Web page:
Go to ‘Forum’ – A funny thing might just happen

By Molly Grosskreutz

A&E Editor

Have you ever heard of Vaude­ville theatre? Think Marx brothers films, Charlie Chaplin, Bugs Bunny and Daffy Duck. Now transfer those images onto Viterbo’s Fine Art Cen­ter’s main stage, mixed with color­ful costumes, fabulous music, over-the-top feather fans and a severed head.

That’s just part of what you’ll experience at “A Funny Thing Hap­pened on the Way to the Forum,” Viterbo’s first main-stage student performance of the year. Director David Gardiner has chosen to fo­cus on the Vaudeville aspects of the Tony Award-winning Stephen Sondheim musical, which is based on ancient Roman comedies.

The show runs the weekend of Oct. 12-14. Tickets are available in the box office or online.

The show revolves around a clev­er slave who desperately wants his freedom, but the plot is not necessar­ily why people ought to come. What Gardiner is excited about is that it is a sort of “musical experiment,” with a rich cast of stock characters inter­acting with one another. “You have your crazy goat man, your clever slave, pompous soldier, head-over-heels-in-love couple,” Gardiner said in an interview with Lumen. “It’s going to be a very colorful show. The costumes are colorful, the music is colorful, the acting is colorful.”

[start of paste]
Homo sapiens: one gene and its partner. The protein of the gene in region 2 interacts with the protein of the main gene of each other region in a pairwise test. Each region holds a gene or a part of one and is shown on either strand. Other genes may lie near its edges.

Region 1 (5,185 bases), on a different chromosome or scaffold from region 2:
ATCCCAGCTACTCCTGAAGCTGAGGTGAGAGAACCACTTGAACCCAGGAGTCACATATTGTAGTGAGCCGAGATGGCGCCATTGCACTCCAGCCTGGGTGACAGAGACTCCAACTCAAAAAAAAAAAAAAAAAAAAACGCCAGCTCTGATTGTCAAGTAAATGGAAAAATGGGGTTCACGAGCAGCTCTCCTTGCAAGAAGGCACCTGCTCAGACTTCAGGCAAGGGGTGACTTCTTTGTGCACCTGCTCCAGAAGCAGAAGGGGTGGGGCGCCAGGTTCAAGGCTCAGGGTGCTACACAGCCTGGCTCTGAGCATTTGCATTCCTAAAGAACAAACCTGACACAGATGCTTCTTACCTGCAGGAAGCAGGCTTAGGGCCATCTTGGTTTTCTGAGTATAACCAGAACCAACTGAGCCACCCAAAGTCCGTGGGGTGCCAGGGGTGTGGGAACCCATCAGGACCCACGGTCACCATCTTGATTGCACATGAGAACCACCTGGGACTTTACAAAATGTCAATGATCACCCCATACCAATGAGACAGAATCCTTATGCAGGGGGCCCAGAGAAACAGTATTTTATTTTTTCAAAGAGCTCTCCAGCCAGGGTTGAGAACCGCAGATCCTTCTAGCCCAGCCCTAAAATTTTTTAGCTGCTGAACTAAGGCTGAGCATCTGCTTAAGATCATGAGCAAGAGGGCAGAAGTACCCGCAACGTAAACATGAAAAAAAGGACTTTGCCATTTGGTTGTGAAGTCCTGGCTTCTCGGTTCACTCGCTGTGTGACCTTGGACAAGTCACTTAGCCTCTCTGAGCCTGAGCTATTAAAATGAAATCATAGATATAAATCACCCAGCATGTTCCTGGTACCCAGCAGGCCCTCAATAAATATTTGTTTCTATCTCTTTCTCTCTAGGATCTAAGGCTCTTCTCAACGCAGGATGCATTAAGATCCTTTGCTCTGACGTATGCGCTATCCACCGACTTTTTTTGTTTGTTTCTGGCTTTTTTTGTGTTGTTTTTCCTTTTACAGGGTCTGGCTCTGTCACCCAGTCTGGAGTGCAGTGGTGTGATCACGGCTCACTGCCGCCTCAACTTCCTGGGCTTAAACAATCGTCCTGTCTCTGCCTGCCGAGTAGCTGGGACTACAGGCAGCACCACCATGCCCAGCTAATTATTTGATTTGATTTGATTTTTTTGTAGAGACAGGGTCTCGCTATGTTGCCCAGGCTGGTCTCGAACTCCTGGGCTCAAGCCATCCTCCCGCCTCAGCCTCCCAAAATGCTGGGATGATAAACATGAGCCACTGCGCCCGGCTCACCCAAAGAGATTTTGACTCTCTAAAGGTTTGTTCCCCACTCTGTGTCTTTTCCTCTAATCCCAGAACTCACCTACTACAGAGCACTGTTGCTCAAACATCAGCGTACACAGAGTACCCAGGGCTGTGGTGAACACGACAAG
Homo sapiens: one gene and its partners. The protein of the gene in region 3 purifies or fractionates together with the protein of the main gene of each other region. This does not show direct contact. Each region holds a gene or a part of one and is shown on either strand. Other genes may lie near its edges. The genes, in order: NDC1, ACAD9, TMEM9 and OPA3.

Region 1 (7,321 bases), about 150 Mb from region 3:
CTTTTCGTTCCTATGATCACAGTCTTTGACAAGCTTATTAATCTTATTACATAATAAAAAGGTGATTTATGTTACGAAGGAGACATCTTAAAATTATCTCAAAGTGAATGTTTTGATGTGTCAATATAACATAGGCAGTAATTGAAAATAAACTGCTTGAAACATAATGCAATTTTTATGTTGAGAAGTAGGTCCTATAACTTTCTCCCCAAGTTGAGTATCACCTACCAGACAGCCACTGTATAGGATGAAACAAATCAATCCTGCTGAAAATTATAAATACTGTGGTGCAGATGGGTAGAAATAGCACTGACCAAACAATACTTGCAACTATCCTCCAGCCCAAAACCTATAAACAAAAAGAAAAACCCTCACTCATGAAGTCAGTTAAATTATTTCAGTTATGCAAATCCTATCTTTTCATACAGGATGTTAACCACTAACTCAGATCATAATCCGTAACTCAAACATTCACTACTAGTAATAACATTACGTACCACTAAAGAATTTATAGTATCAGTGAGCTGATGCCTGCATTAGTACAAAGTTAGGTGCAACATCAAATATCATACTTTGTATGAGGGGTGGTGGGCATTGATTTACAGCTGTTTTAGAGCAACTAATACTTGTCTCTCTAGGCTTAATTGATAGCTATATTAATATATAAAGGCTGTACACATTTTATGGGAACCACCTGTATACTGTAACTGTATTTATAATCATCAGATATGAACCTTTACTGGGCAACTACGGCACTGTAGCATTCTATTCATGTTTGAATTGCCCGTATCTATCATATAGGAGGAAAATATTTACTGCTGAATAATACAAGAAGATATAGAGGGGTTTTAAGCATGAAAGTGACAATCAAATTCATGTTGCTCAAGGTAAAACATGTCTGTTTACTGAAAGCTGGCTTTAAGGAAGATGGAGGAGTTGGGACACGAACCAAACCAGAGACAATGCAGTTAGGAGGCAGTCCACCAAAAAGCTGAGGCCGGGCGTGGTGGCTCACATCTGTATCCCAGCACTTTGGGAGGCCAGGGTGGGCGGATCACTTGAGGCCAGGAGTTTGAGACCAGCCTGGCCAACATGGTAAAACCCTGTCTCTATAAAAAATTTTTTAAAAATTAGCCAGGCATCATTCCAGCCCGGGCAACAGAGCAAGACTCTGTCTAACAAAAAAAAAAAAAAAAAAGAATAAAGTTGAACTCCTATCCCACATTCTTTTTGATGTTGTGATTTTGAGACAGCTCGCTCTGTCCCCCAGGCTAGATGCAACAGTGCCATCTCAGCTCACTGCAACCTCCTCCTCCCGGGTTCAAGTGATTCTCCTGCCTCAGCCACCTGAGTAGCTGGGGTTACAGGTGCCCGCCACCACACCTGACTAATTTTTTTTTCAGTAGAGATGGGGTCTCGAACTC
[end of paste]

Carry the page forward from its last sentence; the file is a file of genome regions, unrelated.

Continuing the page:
For Gardiner, the highlight of rehearsals so far has been working with the talented cast and crew. He’s happy to be working on this musical in particular because it gives acting students experience in comedic tim­ing and farce. He thinks it’s a good experience for young actors since they will be doing similar types of shows early in their careers.

Senior theatre major Rachel Wahl is designing the props for the show. When Lumen asked her what peo­ple can expect to see, she noncha­lantly responded, “A severed head, giant feathered dancing fans, a lot of luggage, gag props, rubber chick­ens…things of that nature.”

The most challenging obstacle for Wahl thus far has been making sure all the details on the props are made to scale. “It’s a big difference going from the black box scale to some­thing much larger,” she explained. Among the props she is most excit­ed about: lingerie that will hang on a line on stage.

Assistant Director and Assis­tant Choreographer Charlie Ward is excited to perform his role as the pompous soldier. “I can be crazy and loud and big; stuff you don’t re­ally get to do in real life,” Ward said. As for the audience, “You should come with an open mind and ready to laugh.”

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